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Nayus Dante

8-Bit Tiles - How Similar is Considered Infringement?

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I'm working on an original RPG tileset, and I'm studying existing tiles to do it. I've noticed that in a 16x16 tile, there's only so many designs that work, given the extremely low resolution. A lot of tiles are so incredibly simple that I'm not even sure you could claim copyright on them individually. Take this grass tile, for example... That came from the SNES remake of Dragon Quest. It's just a bunch of little "V" shaped things, with two dots between each row. That's a very simple pattern, but could I legally make something similar, using that formula of Vs and dots? What if they faced a different way? Here's another example, this time from Guadia Quest (Retro Game Challenge)... Using the same colors, I made an original tile using a similar formula. In any four-pixel row, by width or length, there's generally five dots. In any four by four segment, there's either one or two dots. I'm probably not going to use those exact colors, but there's only so many combinations of green that make good 8-bit grass tiles, and I'm sure that a lot have been used somewhere. I know I'm probably overthinking this, but it's a genuine concern of mine and I'd like to know what other people think. [Edited by - Nayus Dante on February 12, 2010 9:05:02 PM]

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Original post by Tom Sloper
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Original post by Nayus Dante
I know that legal advice isn't allowed here

It's NOT????????? \(O_+)/


Whoops, I had originally posted this over on the XNA forums, and copied it over to here. They're REALLY anal about that sort of thing...

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In our country, copyright protection is for the work itself, and excludes "any idea, procedure, process, system, method of operation, concept, principle, or discovery, regardless of the form in which it is described, explained, illustrated, or embodied in such work."

Copying their artwork directly is infringement. Deriving your artwork from their creative work is also infringement.

But it looks like you are doing neither of those.

You are simply using the very basic concept that grass texture can look like little lines (*gasp*!). You can depict those lines as little V shapes among many, many, many other ways.

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Original post by frob
In our country, copyright protection is for the work itself, and excludes "any idea, procedure, process, system, method of operation, concept, principle, or discovery, regardless of the form in which it is described, explained, illustrated, or embodied in such work."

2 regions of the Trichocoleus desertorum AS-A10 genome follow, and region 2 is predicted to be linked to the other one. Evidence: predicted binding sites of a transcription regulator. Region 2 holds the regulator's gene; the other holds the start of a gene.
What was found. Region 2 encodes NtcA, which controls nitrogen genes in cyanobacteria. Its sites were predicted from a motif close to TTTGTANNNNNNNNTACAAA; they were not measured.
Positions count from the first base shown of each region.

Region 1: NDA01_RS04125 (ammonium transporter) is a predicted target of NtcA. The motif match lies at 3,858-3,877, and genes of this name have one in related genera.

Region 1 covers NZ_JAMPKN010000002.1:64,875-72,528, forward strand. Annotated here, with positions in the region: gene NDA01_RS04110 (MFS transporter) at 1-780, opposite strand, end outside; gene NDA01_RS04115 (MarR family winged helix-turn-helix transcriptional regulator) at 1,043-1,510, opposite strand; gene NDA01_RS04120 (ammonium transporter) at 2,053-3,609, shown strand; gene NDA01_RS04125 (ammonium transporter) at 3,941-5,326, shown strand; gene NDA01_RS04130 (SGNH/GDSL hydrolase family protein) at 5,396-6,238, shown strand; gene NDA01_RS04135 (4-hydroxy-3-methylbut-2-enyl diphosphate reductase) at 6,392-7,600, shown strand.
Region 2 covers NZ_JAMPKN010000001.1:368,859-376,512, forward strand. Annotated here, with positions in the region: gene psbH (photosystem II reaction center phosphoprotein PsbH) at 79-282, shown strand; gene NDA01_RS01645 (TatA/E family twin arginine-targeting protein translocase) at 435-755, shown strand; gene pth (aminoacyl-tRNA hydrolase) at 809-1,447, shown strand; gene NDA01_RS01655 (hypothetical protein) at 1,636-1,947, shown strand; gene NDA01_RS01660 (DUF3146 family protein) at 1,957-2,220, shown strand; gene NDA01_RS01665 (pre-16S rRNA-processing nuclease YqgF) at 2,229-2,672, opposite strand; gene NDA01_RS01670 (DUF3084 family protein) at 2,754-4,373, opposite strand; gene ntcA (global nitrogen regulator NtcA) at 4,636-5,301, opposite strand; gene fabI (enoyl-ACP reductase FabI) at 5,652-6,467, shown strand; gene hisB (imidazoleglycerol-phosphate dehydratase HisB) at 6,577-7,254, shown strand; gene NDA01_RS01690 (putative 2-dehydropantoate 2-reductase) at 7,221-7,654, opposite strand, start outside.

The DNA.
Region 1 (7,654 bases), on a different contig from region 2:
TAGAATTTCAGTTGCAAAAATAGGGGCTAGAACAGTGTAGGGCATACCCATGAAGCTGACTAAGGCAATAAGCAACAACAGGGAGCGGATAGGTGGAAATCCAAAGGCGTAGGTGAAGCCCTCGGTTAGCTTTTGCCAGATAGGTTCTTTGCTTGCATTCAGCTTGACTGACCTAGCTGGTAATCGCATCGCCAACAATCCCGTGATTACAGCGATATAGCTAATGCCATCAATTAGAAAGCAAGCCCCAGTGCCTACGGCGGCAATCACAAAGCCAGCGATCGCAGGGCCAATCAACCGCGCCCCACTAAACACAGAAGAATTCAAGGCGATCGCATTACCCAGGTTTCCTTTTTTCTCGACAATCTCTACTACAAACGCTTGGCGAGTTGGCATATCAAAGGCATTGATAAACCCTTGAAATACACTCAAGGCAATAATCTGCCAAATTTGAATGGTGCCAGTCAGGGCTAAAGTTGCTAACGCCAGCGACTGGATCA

Copying their artwork directly is infringement. Deriving your artwork from their creative work is also infringement.

But it looks like you are doing neither of those.

You are simply using the very basic concept that grass texture can look like little lines (*gasp*!). You can depict those lines as little V shapes among many, many, many other ways.


I'm not even seeing (visually) where you're getting even that much of borrowing of that basic concept, frob. I know it's late and all, but I still can't see a "v" shape in the images he pointed to as his. Unless we're talking about a very loose interpretation of that letter.

Yes, OP. You are definitely overthinking this. While in some cases the presentation and arrangement of geographic shapes is copyrightable, it's unlikely that this would rise to that standard. There's some other case law surrounding random formulaic images as not constituting works of authorship, but that's still delving deeper than we really need to here.

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I think there's a limit to what's reasonably enforcable, even in a country where you can patent the doubly linked list 50 years after its publication by someone else.

Imagine I have a checkerboard tile in my game. So... do I get to sue you if you use a checkerboard pattern in your game? Heck, I should patent "method and apparatus of using alternating colors in computer graphics" immediately ... :-)

As you said, there are only so and so many combinationsin a 16x16 tile, so as long as your tile isn't quite obviously a 1:1 copy, you should be pretty safe. In particular for "trivial" patterns such as a few dots on a background colour, it seems unlikely to me that someone could successfully make claims or would even try.
After all, even in the most silly jurisdictions, you still have to convince a judge that you actually have a case, and presenting two green color plates with a few more or less random dots on them doesn't really seem like something a reasonable person would accept, especially if it's one from a set of a hundred or so tiles.

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Original post by madelelaw
I know it's late and all, but I still can't see a "v" shape in the images he pointed to as his. Unless we're talking about a very loose interpretation of that letter.


The OP said:

"It's just a bunch of little "V" shaped things, with two dots between each row. That's a very simple pattern, but could I legally make something similar, using that formula of Vs and dots? What if they faced a different way? ... In any four-pixel row, by width or length, there's generally five dots."

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I didn't make one using the V pixels, I just used that as an example. I did TRY to make one like that, but I couldn't get it to tile as nicely.

The one that I made is just dots, and it seems to tile better than the one from Guadia Quest.

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